Currently, EU goods don’t have VAT paid on them until they’re sold to the final customer. If we don’t stay in the Customs Union then EU goods will be like all other imports from around the world. This means that VAT will be payable by the 15th day of the following month, no matter where in the supply chain the item is needed.
Upfront VAT costs could create potential cash flow problems for some businesses. If you’re worried about the implications then assess your business finance needs now. Don’t forget that you have until 30 November to start an application for a government-backed CBILS facility. Under the scheme there are no interest or fee payments for the first 12 months.
At MarketFinance we offer a range of CBILS accredited funding solutions to bridge the gap in your cash flow. You can choose between a CBILS loan, Revolving Credit Facility and Invoice Finance, depending on your business needs.
For many businesses trading in the EU currently, it makes sense to look farther afield for trade. If you’re considering exporting to other territories consult this list of existing trade deals with non-EU countries.There’s still time to find new suppliers and markets. As we’re all more accustomed to doing business online, it’s never been easier to strike new relationships.
From 2021, all British nationals will need visas to enter any country in the EU. Each country may have its own specific visa requirements, so prepare for different fees and application processes. Every visa will be individual to a country you apply to, so you can’t move around freely in the EU or Schengen zones.
If you anticipate business travel then make sure you take into account the extra steps you need to take and the time you’ll need to complete them. As many of us reconsider travel and face-to-face meetings in the short-term, avoiding international travel may be a business decision that sticks around. Make sure online scenarios are optimised for the business you’re in.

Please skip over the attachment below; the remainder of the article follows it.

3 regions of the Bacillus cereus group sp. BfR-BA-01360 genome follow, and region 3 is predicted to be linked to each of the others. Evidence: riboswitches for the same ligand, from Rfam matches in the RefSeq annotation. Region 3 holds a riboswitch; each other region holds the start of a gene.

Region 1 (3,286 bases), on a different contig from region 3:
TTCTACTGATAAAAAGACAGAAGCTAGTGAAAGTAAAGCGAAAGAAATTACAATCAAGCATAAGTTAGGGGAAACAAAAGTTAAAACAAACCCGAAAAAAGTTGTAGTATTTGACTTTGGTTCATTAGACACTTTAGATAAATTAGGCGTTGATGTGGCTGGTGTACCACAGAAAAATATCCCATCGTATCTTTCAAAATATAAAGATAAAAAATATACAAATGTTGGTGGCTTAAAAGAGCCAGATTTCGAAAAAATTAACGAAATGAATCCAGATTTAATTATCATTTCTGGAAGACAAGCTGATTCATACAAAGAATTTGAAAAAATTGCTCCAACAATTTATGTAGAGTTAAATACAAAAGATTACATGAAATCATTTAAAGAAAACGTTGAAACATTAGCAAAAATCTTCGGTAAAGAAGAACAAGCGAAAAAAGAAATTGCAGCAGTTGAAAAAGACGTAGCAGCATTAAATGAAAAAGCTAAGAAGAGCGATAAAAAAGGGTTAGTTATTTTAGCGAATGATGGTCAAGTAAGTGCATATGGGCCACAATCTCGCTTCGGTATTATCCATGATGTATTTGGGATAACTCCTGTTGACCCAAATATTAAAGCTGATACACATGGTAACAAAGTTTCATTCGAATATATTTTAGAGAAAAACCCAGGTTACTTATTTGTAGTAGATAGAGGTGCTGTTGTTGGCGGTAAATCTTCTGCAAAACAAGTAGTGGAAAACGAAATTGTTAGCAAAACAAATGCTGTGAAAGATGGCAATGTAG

Come 1 January, the rules for non-UK nationals entering the country will change. Any EU citizen applying for a skilled worker visa has to have a job offer from an approved employer sponsor before they apply. Make sure you have legal visa sponsorship status from the government if you’re planning on employing any skilled migrant workers from 2021. You can read full government guidance on employing EU citizens in the UK if it’s relevant.
Use the government’s Employer Toolkit to help you advise your existing EU workers on what they need to do. Checks will change from 30 June 2021 so there are 9 months left to organise. Make sure they apply to the EU Settlement Scheme if they want to continue living here after that date.
There are still unanswered questions surrounding Brexit. While talks have resumed, it’s unclear exactly what deal we’ll end up with and how your day-to-day will be affected. However, preparing for extra customs checks and tariffs is sensible as they are more than likely to be introduced.
Despite all this uncertainty, your cash flow doesn’t need to be. You have until the end of November to start a CBILS application that can take off some of the financial strain that Brexit could pose to your business. Find out more about how we can help support your business finances whatever extra costs Brexit might introduce.
For a personalised summary of the actions your business may need to take, use the simple tool on gov.uk/transition.